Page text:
Mandatory fortification of bread with folic acid and iodine

Page last updated: 12 December 2017

Review of mandatory folic acid and iodine fortification

Mandatory fortification of bread with folic acid and iodine was implemented in 2009 as part of Standard 2.1.1 Cereals and Cereal Products under the Australia New Zealand Food Standards Code.

The policy objective of
  • mandatory folic acid fortification of wheat flour for bread making, was to reduce the incidence of neural tube defects in the Australian population, by increasing the folic acid intake of women of child bearing age.
  • mandatory iodine fortification of bread through the use of iodised salt, was to address the re-emergence of iodine deficiency in the general populations of Australia and New Zealand.
A review of mandatory folic acid and iodine fortification (the Review) was commenced two years after implementation, in response to a request by the then Australia New Zealand Food Regulation Ministerial Council (now the Forum) for a comprehensive and independent review of the effectiveness of the mandatory initiatives. The Review also considered the adequacy of the monitoring framework for mandatory fortification agreed to by the Australian Health Ministers’ Advisory Council (AHMAC) in 2007.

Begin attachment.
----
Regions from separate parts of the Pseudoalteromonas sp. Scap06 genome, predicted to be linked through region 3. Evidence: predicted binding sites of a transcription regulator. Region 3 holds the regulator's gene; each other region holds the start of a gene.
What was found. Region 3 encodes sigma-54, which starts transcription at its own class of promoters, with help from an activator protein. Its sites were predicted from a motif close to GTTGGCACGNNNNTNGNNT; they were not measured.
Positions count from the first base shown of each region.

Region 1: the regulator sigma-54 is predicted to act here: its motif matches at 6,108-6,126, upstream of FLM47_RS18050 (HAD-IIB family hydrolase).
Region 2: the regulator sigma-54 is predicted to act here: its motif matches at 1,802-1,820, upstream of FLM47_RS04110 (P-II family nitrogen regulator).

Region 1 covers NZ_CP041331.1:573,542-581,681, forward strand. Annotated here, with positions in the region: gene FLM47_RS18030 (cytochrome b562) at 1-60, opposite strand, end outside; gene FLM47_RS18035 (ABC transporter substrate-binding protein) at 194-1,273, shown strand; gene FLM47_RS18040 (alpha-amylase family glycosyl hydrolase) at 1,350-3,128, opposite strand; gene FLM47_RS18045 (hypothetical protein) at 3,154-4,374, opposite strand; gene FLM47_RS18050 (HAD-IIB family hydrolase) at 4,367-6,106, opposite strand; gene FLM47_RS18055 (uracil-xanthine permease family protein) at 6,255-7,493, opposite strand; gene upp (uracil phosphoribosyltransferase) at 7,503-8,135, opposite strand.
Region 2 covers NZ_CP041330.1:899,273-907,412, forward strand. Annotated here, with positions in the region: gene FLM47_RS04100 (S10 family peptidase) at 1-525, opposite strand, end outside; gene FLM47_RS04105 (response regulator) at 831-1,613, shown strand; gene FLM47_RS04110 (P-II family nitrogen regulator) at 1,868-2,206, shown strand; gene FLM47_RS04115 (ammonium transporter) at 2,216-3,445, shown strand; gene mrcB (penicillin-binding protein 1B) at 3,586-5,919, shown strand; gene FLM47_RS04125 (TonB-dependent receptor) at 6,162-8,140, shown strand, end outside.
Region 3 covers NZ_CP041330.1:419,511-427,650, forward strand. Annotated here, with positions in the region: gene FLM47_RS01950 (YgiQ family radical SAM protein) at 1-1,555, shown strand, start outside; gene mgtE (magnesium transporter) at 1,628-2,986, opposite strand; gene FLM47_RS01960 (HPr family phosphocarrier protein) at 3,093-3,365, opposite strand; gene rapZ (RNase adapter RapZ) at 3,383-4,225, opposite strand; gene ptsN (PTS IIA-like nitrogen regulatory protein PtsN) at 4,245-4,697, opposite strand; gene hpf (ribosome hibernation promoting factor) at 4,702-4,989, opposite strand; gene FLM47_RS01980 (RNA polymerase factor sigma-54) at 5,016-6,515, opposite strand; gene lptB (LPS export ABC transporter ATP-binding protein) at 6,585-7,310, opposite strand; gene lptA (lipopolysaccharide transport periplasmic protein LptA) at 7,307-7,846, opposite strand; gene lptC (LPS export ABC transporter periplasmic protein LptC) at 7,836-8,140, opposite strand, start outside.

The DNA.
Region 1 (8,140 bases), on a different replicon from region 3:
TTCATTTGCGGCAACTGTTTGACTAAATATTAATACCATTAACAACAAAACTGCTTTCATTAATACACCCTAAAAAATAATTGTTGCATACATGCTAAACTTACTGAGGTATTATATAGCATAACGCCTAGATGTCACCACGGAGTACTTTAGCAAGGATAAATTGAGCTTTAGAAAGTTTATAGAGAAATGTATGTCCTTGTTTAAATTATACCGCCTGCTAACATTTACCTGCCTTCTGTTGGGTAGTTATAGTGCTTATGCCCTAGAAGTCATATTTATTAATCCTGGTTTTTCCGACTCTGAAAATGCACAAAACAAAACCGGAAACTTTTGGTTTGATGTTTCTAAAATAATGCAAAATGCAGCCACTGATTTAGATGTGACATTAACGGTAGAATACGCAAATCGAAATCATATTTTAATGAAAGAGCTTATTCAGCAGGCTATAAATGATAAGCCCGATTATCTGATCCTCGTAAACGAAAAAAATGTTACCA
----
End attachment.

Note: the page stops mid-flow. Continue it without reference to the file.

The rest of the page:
The Review was undertaken in three stages: Work was funded by the AHMAC, and overseen by a joint Food Regulation Standing Committee (FRSC) / AHMAC Working Group, chaired by the Australian Government Department of Health.

National mandatory folic acid fortification of wheat flour for making bread compliance survey: of flour mills producing wheat flour for making bread in October 2010 – March 2011

Compliance survey of flour mills producing wheat flour for making bread in October 2010 – March 2011
  • Report

    In this section

    Feedback icon

    Feedback

    Did you find this page useful?